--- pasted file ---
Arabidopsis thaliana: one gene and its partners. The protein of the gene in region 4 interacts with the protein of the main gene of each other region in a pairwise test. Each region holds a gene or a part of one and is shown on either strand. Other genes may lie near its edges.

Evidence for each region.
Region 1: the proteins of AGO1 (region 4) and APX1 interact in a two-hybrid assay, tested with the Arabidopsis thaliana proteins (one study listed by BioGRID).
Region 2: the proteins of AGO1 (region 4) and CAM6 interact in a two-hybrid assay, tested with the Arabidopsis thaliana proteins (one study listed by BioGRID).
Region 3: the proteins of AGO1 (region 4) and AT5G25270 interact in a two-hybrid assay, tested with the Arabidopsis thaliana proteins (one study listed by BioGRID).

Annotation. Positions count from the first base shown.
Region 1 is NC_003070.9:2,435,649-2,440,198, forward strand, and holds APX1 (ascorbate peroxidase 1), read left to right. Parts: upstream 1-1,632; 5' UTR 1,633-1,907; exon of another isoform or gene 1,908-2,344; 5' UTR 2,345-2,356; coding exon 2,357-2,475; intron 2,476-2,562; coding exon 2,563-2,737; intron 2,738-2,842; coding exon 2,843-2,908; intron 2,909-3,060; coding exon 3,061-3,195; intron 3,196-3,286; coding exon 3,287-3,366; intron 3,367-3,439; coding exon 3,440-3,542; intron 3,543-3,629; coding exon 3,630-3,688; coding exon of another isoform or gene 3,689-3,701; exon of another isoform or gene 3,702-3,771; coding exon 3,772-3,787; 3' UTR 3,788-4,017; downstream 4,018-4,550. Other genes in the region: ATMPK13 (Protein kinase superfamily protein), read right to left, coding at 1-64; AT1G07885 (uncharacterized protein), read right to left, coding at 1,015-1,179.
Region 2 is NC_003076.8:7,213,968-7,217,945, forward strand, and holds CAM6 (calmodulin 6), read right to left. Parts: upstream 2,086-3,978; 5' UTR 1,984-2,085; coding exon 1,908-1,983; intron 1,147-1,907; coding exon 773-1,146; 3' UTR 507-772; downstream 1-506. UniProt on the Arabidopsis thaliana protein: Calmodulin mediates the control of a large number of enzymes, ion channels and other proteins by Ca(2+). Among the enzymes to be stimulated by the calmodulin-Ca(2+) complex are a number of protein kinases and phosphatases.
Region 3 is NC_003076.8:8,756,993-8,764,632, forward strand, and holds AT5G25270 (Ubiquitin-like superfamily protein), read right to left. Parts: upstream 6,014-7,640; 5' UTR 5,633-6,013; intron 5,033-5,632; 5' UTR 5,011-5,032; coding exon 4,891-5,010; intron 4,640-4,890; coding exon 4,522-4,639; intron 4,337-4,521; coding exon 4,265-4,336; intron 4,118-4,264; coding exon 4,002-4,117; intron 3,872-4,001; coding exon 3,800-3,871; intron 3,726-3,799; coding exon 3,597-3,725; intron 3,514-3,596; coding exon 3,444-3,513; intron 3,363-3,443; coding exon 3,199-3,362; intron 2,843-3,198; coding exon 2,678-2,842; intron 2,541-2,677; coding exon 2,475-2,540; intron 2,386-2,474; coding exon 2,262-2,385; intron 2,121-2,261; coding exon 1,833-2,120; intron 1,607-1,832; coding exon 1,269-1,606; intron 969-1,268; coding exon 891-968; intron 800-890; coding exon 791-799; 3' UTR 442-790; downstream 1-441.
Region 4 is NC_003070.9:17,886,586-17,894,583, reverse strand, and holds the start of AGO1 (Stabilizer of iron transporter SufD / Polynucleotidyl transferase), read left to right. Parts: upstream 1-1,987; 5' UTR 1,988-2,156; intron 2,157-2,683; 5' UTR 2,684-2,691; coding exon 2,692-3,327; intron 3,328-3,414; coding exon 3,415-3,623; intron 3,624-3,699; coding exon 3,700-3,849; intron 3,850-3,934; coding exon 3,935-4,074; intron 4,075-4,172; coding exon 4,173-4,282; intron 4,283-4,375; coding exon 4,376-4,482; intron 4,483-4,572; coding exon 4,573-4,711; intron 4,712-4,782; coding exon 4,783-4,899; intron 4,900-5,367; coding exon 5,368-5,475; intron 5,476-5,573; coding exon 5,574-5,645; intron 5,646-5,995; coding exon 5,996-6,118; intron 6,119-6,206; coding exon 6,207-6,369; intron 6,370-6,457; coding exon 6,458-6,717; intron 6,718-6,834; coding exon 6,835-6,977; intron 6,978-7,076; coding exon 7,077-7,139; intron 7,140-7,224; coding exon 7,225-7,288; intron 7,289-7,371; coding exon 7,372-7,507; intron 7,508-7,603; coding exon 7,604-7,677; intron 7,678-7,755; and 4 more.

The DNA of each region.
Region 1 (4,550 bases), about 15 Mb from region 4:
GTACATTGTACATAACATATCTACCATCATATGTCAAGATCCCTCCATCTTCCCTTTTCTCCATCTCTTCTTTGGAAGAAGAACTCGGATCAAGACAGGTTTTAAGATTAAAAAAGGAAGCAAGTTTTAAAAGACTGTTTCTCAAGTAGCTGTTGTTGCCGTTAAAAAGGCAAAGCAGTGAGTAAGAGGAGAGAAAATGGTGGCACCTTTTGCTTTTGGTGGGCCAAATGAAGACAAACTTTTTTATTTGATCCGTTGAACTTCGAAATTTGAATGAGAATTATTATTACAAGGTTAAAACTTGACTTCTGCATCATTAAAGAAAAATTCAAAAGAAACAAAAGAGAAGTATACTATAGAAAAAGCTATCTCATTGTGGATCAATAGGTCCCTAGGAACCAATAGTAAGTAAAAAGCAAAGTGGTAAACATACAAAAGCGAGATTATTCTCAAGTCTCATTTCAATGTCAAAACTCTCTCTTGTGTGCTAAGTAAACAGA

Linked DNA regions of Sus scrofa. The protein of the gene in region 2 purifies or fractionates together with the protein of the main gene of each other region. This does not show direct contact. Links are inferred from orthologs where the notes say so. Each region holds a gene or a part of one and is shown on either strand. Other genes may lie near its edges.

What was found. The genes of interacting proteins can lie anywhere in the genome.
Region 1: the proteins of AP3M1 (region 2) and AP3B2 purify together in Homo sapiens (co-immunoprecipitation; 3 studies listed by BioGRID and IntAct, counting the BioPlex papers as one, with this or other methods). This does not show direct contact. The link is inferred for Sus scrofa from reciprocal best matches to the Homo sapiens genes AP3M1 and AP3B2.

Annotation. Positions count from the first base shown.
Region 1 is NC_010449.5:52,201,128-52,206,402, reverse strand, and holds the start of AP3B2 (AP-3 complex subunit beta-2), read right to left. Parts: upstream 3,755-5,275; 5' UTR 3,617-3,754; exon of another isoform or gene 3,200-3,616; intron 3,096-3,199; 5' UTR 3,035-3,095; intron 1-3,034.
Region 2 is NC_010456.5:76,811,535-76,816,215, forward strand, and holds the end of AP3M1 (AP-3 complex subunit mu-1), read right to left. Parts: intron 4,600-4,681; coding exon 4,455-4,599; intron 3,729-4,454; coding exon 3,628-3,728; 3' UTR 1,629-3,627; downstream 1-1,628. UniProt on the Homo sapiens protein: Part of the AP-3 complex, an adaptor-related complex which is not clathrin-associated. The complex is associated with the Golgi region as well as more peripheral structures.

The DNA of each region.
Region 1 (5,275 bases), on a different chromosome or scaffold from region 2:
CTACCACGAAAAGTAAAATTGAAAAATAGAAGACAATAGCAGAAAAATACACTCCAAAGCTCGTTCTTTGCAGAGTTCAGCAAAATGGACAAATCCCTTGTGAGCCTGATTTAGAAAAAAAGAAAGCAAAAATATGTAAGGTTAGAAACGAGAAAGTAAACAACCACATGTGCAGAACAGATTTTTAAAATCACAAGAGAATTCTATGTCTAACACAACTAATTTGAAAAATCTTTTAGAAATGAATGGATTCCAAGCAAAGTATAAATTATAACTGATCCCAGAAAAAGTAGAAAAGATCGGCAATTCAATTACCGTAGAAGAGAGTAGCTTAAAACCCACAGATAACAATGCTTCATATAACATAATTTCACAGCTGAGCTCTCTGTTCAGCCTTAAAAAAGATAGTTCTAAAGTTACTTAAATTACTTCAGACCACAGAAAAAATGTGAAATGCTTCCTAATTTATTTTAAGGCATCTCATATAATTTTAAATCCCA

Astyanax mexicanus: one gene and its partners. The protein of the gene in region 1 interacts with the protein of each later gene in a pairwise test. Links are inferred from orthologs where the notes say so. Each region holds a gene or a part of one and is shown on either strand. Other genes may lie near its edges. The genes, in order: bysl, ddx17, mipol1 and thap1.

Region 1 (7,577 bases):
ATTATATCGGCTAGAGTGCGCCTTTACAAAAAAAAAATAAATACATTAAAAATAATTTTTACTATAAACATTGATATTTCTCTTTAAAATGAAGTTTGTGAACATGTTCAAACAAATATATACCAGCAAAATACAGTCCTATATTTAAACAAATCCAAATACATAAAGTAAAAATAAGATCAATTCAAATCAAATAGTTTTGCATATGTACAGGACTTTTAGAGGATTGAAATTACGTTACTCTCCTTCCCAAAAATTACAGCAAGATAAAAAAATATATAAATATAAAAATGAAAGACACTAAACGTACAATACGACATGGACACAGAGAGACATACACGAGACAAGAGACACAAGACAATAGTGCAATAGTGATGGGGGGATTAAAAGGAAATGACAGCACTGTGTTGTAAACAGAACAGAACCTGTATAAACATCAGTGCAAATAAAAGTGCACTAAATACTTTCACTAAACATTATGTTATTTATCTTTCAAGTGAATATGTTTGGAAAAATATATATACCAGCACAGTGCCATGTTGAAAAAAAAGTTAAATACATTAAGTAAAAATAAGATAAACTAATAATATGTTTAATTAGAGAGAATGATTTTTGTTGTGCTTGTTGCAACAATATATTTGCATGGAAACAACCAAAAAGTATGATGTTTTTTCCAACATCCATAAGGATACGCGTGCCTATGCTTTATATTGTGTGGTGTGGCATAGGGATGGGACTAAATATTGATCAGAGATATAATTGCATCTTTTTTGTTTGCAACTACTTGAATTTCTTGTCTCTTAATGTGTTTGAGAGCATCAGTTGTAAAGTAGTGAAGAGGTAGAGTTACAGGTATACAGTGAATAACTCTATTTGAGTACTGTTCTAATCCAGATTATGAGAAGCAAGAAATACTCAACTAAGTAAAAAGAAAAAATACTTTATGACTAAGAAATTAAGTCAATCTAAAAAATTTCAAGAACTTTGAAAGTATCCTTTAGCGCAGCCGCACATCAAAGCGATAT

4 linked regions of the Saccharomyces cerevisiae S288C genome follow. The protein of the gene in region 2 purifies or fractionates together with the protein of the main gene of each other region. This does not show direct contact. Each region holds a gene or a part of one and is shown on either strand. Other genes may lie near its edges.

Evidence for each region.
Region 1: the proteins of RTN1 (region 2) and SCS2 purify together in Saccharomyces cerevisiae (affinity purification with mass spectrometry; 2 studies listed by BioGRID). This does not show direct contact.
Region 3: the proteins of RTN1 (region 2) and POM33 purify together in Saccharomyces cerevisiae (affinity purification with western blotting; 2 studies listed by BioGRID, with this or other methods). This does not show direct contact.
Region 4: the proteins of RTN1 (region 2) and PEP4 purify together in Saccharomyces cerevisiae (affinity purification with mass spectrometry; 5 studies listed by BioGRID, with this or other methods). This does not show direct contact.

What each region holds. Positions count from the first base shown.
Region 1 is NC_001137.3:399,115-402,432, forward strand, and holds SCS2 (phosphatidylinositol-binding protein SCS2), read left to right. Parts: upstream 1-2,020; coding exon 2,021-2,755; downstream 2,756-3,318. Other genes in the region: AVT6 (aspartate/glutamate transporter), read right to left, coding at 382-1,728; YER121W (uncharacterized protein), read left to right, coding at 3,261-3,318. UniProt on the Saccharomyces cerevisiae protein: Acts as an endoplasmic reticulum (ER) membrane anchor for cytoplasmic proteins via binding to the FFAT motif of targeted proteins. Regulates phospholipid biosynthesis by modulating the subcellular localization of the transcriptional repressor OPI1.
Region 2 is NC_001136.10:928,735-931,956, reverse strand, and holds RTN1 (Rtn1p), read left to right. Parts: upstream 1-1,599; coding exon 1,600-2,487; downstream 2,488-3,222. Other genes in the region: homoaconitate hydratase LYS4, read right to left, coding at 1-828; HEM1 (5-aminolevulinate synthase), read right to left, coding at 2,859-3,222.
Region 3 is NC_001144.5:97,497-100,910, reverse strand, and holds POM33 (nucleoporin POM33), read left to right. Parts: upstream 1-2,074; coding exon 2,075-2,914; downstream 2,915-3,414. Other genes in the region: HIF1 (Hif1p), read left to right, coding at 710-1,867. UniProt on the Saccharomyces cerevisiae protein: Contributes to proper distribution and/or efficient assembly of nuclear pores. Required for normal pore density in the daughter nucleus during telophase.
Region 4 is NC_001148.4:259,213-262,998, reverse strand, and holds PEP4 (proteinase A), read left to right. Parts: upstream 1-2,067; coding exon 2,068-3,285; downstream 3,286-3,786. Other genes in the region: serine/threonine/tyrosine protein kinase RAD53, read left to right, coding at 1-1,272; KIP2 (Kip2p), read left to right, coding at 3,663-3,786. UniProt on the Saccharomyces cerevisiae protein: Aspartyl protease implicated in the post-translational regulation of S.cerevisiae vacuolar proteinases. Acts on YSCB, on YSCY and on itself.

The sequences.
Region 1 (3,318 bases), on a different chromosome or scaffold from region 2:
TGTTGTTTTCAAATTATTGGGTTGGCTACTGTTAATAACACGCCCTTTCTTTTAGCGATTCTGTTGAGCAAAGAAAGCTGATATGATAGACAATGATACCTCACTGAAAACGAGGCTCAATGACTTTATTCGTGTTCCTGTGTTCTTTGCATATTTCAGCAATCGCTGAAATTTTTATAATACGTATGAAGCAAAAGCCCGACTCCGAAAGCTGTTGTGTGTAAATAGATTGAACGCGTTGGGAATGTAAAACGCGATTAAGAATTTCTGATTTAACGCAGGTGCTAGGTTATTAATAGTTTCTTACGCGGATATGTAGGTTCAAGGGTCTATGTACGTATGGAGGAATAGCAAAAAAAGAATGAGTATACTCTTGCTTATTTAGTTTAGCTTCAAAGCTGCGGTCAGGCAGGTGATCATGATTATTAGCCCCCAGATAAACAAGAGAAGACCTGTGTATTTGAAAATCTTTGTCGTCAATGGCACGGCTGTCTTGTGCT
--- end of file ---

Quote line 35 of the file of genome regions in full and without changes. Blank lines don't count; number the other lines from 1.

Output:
Region 4 is NC_001148.4:259,213-262,998, reverse strand, and holds PEP4 (proteinase A), read left to right. Parts: upstream 1-2,067; coding exon 2,068-3,285; downstream 3,286-3,786. Other genes in the region: serine/threonine/tyrosine protein kinase RAD53, read left to right, coding at 1-1,272; KIP2 (Kip2p), read left to right, coding at 3,663-3,786. UniProt on the Saccharomyces cerevisiae protein: Aspartyl protease implicated in the post-translational regulation of S.cerevisiae vacuolar proteinases. Acts on YSCB, on YSCY and on itself.